#blackfarmersmatter #blacklivesmatter

While suspended in an international resurgence of political and emotional upheaval in the wake of the murders of George Floyd, Ahmaud Arbery, and Breonna Taylor at the hands of police, I’ve been thinking about the origin story of racism and police violence in this country and how it happened first on the land in the field. We built this nation-state on land stolen from indigenous people and this economy on labor extracted from the enslavement of black people. One of the original iterations of the police force in the South, literally called the “slave patrol,” was tasked with chasing down slaves and preventing slave revolts. Since then, there have been too many institutions created to reinforce our systemically racist food system for me to name here (but you can read about them here).

In this moment, I invite you to think critically about the history of your food. How did it get here? Who owns — and who lost their rights to — the land this food was grown on and why? Why is it that our food system still depends heavily on undocumented migrant farmworkers? Who and what sort of system are you investing in when you make your food choices? How can you engage with the food system in a way that addresses these historical and contemporary injustices?

If you believe that black lives matter, support black farmers. If you believe that our racist food system should no longer reap the benefits of stolen land and labor, support BIPOC (black, indigenous, people of color) farmers. Farmers of color are calling for reparations of land and resources that they have been historically denied so that they can nourish and redistribute these to their communities. Soul Fire Farm created a reparations map for black and indigenous farmers and compiled this list of black and indigenous-led farming organizations that you can follow and support.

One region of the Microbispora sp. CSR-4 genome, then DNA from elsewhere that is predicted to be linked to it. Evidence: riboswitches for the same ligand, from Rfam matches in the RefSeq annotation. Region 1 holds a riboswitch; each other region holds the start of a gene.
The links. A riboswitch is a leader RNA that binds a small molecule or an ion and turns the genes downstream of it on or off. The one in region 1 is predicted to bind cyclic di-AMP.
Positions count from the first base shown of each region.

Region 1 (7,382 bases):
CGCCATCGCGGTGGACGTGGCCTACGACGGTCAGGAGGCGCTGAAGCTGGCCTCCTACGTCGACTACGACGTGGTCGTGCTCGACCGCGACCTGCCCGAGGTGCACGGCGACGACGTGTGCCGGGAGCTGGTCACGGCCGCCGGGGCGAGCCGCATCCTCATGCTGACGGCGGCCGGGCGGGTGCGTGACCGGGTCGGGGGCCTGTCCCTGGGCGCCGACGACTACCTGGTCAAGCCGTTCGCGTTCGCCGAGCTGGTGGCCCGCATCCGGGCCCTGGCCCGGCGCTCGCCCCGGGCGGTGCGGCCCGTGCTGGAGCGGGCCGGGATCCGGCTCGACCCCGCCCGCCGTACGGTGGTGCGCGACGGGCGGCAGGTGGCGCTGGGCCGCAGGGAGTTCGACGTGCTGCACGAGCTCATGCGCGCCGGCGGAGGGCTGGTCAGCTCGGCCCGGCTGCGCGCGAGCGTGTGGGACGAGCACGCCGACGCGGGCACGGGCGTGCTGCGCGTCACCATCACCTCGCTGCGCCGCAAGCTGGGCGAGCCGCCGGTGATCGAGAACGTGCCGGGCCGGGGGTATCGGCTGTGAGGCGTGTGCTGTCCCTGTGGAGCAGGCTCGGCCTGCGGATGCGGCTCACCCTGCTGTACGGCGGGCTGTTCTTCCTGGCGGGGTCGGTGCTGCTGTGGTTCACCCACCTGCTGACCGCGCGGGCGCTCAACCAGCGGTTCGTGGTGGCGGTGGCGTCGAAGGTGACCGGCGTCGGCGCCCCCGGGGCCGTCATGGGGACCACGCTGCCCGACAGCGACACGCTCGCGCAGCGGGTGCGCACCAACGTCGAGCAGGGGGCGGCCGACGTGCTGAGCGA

Locally, you can support the following black and indigenous-led farming organizations. This is not an exhaustive list, and you can follow our farm blog to see updates to this list. If you have contributions to this list, please email them to kaitlinoki@gmail.com

I leave you with this poem titled “Black Gold” by Naima Penniman, Program Director at Soul Fire Farm in New York. If you prefer to watch it in cell phone video form, you can listen to Naima performing it here.

Black Gold by Naima Penniman.jpg
Black Gold by Naima Penniman.jpg

Peace and love,

Kaitlin, Tess & the Cloverleaves

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